Daniel Amen M.D. is known as the brain doctor. He has a book called Use Your Brain to Change Your Age . It tells about the different kinds of over-eaters like the compulsive, impulsive, compulsive-impulsive, the anxious over-eater and the sad over-eater. For the last one, he said that they are likely to be low in vitamin D and they should get more vitamin D to help to lose the excess weight.

Getting Vitamin D

You cannot get nearly enough vitamin D from food, so if you cannot get it from sunlight, then you can take a vitamin D supplement. You cannot get too much vitamin D from sunlight but you can get too much from supplements but it is rare. To avoid this do not take more than 15,000 IU of vitamin D a day unless directed to by a doctor. For most people they would have to take more than 5 times that much to get too much.

According to Michael Holick M.D. who is a professor of medicine, physiology and biophysics for Boston University, the sunlight produces other nutrients in the body that helps the vitamin D to work better. Now many give a simple formula for getting it from sunlight but it is as wrong as saying that you can buy any house in the United States for $50,000. An average house in Detroit costs $6,000 due to the economy and housing market.

Getting vitamin D from the sun is very complex since it depends on many factors. But the U.S. government figures out all these factors for each day and gives you the UV index for where you live on a certain day and time. Here is what I use to get the UV index. This is for tomorrow and it says that the UV index gets up to 7. Yesterday and before that, the highest it would get was 6.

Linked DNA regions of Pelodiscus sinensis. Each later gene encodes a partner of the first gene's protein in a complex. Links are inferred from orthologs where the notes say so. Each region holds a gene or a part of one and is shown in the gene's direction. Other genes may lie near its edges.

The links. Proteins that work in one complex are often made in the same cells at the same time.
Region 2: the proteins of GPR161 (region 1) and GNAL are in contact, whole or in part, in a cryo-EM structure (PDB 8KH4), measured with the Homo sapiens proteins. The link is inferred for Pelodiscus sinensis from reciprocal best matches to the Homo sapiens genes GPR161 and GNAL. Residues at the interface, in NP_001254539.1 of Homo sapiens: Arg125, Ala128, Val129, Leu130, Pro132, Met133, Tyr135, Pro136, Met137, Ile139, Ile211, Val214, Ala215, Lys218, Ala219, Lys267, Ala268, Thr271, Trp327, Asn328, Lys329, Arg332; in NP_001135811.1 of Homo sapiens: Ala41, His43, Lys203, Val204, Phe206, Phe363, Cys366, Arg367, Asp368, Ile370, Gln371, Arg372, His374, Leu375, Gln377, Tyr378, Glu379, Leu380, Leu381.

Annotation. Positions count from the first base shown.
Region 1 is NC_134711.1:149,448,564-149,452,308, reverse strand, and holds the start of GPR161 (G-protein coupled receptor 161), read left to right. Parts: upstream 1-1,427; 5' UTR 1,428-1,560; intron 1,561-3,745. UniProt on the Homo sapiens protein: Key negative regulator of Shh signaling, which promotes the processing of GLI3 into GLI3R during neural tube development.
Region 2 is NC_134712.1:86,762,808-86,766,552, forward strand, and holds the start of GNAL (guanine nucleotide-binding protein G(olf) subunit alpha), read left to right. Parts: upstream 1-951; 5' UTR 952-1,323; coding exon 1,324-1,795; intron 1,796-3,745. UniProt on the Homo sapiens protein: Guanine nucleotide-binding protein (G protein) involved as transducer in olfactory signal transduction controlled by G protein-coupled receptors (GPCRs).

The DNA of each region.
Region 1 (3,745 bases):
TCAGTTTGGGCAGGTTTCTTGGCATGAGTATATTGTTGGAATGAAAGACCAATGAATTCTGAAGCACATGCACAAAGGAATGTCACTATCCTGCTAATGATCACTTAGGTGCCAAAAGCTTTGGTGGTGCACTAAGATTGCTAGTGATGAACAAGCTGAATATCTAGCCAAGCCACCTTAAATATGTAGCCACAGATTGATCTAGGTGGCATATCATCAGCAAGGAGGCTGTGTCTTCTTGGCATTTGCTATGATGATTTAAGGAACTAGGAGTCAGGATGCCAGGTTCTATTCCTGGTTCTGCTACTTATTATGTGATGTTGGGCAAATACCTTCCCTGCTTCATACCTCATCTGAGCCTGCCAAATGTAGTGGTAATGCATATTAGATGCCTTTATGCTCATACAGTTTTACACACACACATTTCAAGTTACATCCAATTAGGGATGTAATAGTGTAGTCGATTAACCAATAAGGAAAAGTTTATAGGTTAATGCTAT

When the UV index is over 3 you can get vitamin D from sunlight. But at this level I would suggest a half hour in the sunlight every day of the week or over an hour a day, 3 times a week. With a higher UV index, you can spend less time in the sunlight. But regardless of the huge myth and propagandat to get your money, sunlight is good for you. You can control how much you get to darken your skin so you will not have a problem with too much sunlight. Also I repeat, you cannot get too much vitamin D from sunlight.

Now if you are pale and fly down to the equator and stay out in the sun all day, the 3rd degree burns will probably kill you. But if you drink 10 gallons of water in 5 hours it will probably kill you. So you must use common sense so you do not get a sunburn that can be very painful. I am white. Where I live the UV index gets up to 11 in the summer. I can sunbathe for an hour in the summer right around noon with the temperature over 100 degrees F and still feel fine. Note that this is possible due to very low humidity.

Now you can go to the webpage above that is set for my location and you can set it for your location. When you first give it your location, it will give you the weather. So you need to check for "UV index" at the bottom of a chart and click on that. Then you can click on "hourly report" to see what it will be every hour tomorrow or the next day. It can also show you today but only later on than the time it is now. See the article The Many Health Benefits of sunbathing or Sunlight.